A shiver runs down her spine at the way he says her full name; it’s like nothing she’s ever heard before in her life. Her mind vaguely wishes, for once, that there actually was camera present, because surely if she had to pick a moment in her life to film, this would be it. But then he’s kissing her again—slow and sweet, like a taste of forever—and every single speck of distance between them melts away. Lizzie supposes that, sans camera, the unfading memory of this feeling, this indescribable feeling, will have to do.

Chapter Text

“Oh, my God, are you proposing?” Georgiana Darcy shrieked, half out of her chair, palms pressed into the little café table. Inevitably, heads turned. Color rose in Gigi’s cheeks. “Oh, no,” She said, her voice carrying to the onlookers. “Not to me. I’m his sister.”

The other customers went back to their own business with amused expressions on their faces. Gigi looked back at William to see him leaning back in his chair, calm as ever, his eyebrows raised.

“Are you?” she pressed, still perched above him.

“Should I?” he countered, taking a sip of his coffee like this wasn’t the hugest deal on the planet.

"Sh—“ Gigi started at a shout and then collected herself, plopping back down in her chair and shifting into a harsh and frantic whisper. “Should you? Should you? Should you propose to your girlfriend of two years with whom you’re madly in love? God, William, I thought you had—I mean, at least changed enough to know that—are you seriously asking me if you should propose to Elizabeth Bennet? Because if you are seriously asking me that, you better run for the hills before I hit you with something big and heavy, and let me tell you—“

She stopped and took a moment to look at him, really look at him. She saw the way his lips tugged up at the corners in a frustrating, smug way. The way he was utterly amused with her reaction. Gigi hit his arm and tried (and failed) to keep the laughter out of her voice.

“William Darcy! You’re messing with me about something like this?” She accused. “I’d never thought I’d see the day that my socially inept brother jokes about matrimony. You really have changed.”

He took a sip of his coffee, giving a non-committal shrug that screams of attempted modesty. She saw the change in him, and she knows that he did, too.

“Do you have the ring yet?” she threw out, if only to tip him a little off balance. Keep him on his toes. It worked.

“I—well, that’s actually, you see…” he stammered, clearly not knowing how to start a speech that Gigi would bet money he planned in his head weeks ago. Months, maybe.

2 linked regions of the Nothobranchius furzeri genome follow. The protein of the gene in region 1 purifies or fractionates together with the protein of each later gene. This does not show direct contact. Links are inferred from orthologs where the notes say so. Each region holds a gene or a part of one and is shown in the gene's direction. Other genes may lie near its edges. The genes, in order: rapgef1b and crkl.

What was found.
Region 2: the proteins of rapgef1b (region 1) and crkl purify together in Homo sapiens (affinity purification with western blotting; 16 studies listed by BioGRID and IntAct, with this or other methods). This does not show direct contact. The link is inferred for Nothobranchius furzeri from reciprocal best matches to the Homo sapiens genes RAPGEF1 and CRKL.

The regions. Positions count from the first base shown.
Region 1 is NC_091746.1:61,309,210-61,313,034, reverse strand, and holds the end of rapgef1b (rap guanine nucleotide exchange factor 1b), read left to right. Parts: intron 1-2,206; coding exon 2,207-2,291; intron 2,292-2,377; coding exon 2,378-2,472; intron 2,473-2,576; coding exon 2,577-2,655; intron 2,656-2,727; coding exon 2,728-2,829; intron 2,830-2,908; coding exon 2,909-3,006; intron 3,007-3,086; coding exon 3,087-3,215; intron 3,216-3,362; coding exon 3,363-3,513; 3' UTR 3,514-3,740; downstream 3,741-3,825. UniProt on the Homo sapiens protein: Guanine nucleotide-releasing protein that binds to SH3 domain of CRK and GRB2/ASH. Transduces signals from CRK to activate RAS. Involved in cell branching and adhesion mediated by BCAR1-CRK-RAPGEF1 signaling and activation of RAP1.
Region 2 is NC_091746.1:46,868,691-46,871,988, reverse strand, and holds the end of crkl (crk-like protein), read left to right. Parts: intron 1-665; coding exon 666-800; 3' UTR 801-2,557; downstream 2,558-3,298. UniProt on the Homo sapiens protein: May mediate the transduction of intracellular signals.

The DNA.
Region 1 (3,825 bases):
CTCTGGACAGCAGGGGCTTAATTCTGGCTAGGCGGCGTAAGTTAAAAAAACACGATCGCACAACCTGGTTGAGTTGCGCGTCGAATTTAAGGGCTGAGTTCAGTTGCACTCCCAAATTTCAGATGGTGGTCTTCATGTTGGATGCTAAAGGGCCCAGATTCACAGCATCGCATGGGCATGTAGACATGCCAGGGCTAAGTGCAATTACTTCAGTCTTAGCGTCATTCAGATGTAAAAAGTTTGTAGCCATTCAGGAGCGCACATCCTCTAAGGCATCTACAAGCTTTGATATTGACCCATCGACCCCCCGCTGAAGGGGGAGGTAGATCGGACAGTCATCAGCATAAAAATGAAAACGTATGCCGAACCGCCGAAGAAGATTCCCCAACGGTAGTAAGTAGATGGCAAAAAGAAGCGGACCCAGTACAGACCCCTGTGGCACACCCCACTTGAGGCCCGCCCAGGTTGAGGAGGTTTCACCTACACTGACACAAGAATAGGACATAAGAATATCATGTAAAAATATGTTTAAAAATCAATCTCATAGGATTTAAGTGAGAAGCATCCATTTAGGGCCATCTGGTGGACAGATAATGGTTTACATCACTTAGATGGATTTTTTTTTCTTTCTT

“Sorry,” she amended, coming to his rescue with a sly smile, “What I should have asked is if you’ve gotten Mom’s ring out of the lock box yet.”

His eyes widened perceptibly, shocked. Then, he cleared his throat, straightening up, back in control. “No, I haven’t retrieved it. I did not want to disregard your feelings on the matter.” He looked at her with a serious expression. “Gigi, our mother’s engagement ring belongs to you just as much as it does to me. I will admit that it is the one I had in mind, but if you would prefer that I use a different ring, buy a different ring, then I will, no questions asked.” He looked at her, searching her face before continuing. “Do I have your permission to use our mother’s engagement ring when I propose to Lizzie? The decision is entirely yours.”

Gigi paused, really paused, and not just for dramatic effect or suspense. She thought about the ring in question, the one that had sat on her mother’s finger during every moment of every day for as long as Gigi could remember. The image of it was fuzzy in Gigi’s mind, because it had been so completely attached to her mother—such a part of who she was—that it was like trying to remember the exact shape of her ears or curve of her lips: impossible, after all these years. And yet the memory that it had been there, on the ring finger of her left hand, was crystal clear.

Despite the thoughts flashing through her mind, Gigi knew what her decision was, had known what it would be long ago, when it came to Lizzie Bennet. What William was asking of his little sister wasn’t easy, but the answer was simple.

“Of course you have my permission, William,” Gigi responded softly, reaching across the table and laying her hand over his. “I couldn’t imagine someone more fitting to wear it than Lizzie.”

William smiled softly at his sister, his eyes conveying everything that neither of them could put into words when it concerned their parents.

Gigi leaned back and extracted her hand, placing it around her coffee. “Does she know you’re going to propose?” she asked, because from the way that her brother and Lizzie practically melded into one unit, she wouldn’t be surprised if his girlfriend could read his thoughts.

“We’ve talked about it,” William admitted. “Briefly and obscurely. However, as per Lizzie’s usual behavior, I think she’s in denial so that her hopes are not raised. She hasn’t changed in that respect,” he told his younger sister with a small smile.

“I think she’s changed more than you give her credit for,” Gigi remarked, taking a sip of her drink.

“Oh?” he inquired curiously. “Is that so?”

She smirked at him, but her eyes mirrored his unadulterated happiness. “Of course. She’s going to say yes, isn’t she?”

Chapter Text

Her toes scamper over the slats of the floorboards and Lizzie crosses her arms, wrapping the baggy sleeves of William’s old Harvard shirt over her clenched fists. It’s well past midnight, and silence has completely befallen the apartment.